November 11, 2020

Thanksgiving Potluck – An American Tradition Where It’s All About the Side Dishes

Who said Thanksgiving can only be enjoyed in the States? Whether savory or sweet, there are plenty of flavorful foods and simple recipes that help bring autumn to the table - no matter where you are. And it’s not just the turkey that does the trick! No, the secret lies in the spices, sauces, side dishes, and more! By hosting a Potluck style feast, in which every guest can contribute a dish of their choice, there is room for plenty of flavors and fun.

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How To: Authentic Thanksgiving Menu

Thanksgiving calls for cozy family reunions, autumnal decor – and of course, an array of delicious foods. Whether traditional classics or modern-day favorites, the festive and often elaborate dishes are adored across the country. But it doesn’t stop there! More and more foodies from around the world are becoming Thanksgiving enthusiasts and relishing on the seasonal cuisine. 

While many efforts go into perfecting a golden-brown turkey, the secret to an authentic meal lies in the servings surrounding the meat. So, what key ingredients should be included in every Thanksgiving menu? 

Timeless Companion: Cranberries

Cranberries are one of the few fruit varieties native to North America. Today, they are grown mainly in the northern states of Wisconsin, Massachusetts, New Jersey, Oregon and Washington. The vibrant berries are considered a thoroughly healthy superfood in the sense of a balanced diet. Cranberry juice is an excellent natural source of antioxidants vitamins C and E.


Since their origin in 1550, the small red fruits have been associated with the Thanksgiving feast. European settlers at the time learned about local plants and animals from the Native Americans. As a token of gratitude, the newcomers invited them to celebrate the harvest together with a feast – including turkey and cranberries. 

The traditional cranberry sauce is very easy to prepare and a must-have in the menu. Its sweet-tart aroma complements tender meats and provides a fruity note. Both fresh and dried cranberries can be used as a basis for the sauce. However, if dried, cranberries must be pre-soaked in water or juice before cooked.The fruits are then boiled down with orange zest, salt, sugar and spices such as nutmeg or vanilla. 

“Cranberries are harvested in the fall, generally from mid-September through mid-November.”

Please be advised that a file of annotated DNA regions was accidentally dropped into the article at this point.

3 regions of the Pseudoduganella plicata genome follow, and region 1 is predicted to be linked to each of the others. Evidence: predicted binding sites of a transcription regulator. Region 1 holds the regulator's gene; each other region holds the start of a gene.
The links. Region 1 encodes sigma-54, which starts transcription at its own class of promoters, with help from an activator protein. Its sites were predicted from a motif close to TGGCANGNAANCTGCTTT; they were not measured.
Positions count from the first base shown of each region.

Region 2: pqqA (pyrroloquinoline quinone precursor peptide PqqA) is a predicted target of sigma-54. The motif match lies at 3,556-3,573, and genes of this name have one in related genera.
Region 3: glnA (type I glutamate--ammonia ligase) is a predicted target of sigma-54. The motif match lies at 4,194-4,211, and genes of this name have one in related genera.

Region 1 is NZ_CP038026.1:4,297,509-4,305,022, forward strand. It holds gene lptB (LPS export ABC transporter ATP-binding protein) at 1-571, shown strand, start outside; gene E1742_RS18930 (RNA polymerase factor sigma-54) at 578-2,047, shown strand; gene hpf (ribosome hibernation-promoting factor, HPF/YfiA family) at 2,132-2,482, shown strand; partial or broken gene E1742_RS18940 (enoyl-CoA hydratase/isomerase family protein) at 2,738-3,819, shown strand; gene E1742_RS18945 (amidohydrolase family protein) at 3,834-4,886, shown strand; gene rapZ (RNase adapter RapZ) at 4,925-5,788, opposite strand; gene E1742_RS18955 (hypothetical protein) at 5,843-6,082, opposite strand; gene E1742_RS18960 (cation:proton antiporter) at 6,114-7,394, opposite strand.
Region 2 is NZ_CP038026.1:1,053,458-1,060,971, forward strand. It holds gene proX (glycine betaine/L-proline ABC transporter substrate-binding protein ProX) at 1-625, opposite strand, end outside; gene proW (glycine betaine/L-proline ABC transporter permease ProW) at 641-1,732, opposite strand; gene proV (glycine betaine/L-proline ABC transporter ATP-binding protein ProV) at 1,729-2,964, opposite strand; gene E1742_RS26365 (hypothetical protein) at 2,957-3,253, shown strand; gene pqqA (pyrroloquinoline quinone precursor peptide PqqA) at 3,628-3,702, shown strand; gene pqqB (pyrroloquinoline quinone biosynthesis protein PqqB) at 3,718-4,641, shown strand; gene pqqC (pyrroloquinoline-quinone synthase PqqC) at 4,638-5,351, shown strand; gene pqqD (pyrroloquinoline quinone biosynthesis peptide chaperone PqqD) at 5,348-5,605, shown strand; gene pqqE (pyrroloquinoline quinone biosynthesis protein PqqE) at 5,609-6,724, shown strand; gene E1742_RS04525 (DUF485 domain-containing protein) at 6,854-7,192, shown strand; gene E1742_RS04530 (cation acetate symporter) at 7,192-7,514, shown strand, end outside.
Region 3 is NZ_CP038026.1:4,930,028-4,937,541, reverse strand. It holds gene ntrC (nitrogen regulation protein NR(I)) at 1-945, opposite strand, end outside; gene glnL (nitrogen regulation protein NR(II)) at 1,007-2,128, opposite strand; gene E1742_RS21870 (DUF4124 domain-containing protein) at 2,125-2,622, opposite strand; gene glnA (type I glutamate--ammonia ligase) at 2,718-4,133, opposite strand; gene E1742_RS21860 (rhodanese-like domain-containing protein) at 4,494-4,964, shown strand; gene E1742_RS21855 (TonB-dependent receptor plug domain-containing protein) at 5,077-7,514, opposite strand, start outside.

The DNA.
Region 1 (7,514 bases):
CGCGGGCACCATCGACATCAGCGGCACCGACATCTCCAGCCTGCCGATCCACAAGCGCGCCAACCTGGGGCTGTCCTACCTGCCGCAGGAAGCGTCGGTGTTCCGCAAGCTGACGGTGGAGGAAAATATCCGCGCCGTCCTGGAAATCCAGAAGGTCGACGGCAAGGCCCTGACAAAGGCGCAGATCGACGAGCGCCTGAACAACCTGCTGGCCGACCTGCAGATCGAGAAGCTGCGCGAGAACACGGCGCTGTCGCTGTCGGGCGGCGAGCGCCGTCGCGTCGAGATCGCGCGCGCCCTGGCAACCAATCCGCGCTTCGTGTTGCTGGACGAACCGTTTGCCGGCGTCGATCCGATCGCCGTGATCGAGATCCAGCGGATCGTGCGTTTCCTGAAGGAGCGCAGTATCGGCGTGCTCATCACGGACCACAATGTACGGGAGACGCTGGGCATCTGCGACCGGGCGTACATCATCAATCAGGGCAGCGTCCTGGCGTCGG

Cranberry Marketing Committee

Colorful Variety: Sweet Potato

Besides pumpkin, green beans and Brussels sprouts, sweet potatoes are a classic that should not be missing at the dinner table. The orange all-rounder originates from Central and South America, but is now mainly grown in the flat coastal region of North Carolina. 

Sweet Potato Dinner

Due to the multitude of preparation methods as well as their prized caramel flavor, it is not uncommon to find various sweet potato dishes at a Thanksgiving feast. A modern recipe of sweet potato rounds with ricotta and pomegranate seeds make for a fun, bite-sized treat. Plus, it is easily adapted to a vegan friendly side dish!

But that’s not all! Sweet potatoes are equally delicious as they are rich in healthy carbohydrates and nutrients such as potassium, fiber and vitamin A. This vibrant vegetable has made its way into people’s hearts and stomachs all year round. 

Finishing Touch: Tree Nuts

Whole, sliced, diced or chopped – almonds add value in just about any application. The centuries old superfood has grown its stronghold in California. The golden state is known as the biggest producer of almonds, growing approximately 80 percent of the world’s supply. When it comes to Thanksgiving meals, you can find this nutty ingredient in a variety of dishes.

Tree Nuts

“The satisfying crunch and buttery mouthfeel of almonds work with a wide range of flavors and textures.”

Almond Board of California

Boosting with nutrients, almonds add a crunchy finish to the savory and simple Green Bean Almondine. For those craving a variety of nutty recipes, the antioxidant strong walnut is commonly chopped and mixed into turkey stuffing. 

Similar to almonds, the fertile lands and sunny climate of California create the perfect environment for walnuts to grow. Especially in Central Valley, family owned farms have been harvesting walnuts for several generations. 

Tree nuts are a great addition to salads and side dishes, but their true Thanksgiving moment takes place during dessert. Whether it’s almonds, walnuts or pecans, these dry hard fruit leave a lasting impression when found in sweet, baked goods. 

“As ingredients, California walnuts can be used almost universally regardless of the main flavor being sweet, salty, fruity, fresh or savory.”

California Walnut Commission

Before the Thanksgiving feast can come to an end, there is one more mouth watering dish that needs the attention: the Classic Pecan Pie. The naturally sweet supernut takes center stage when baked in the warm and buttery pie crust. Aside from claiming the title as America’s native nut, the pecan is a nutrition powerhouse containing multiple health-promoting nutrients and bioactive compounds. 

“Pecans are the only major tree nut indigenous to America, with a storied history among Native Americans and early settlers.”

American Pecan Council

Thanksgiving is a great American tradition that has found its way across the pond and onto European dinner tables. Spending time with family and friends while enjoying high quality food isn’t a foreign concept and can be enjoyed across cultures and countries.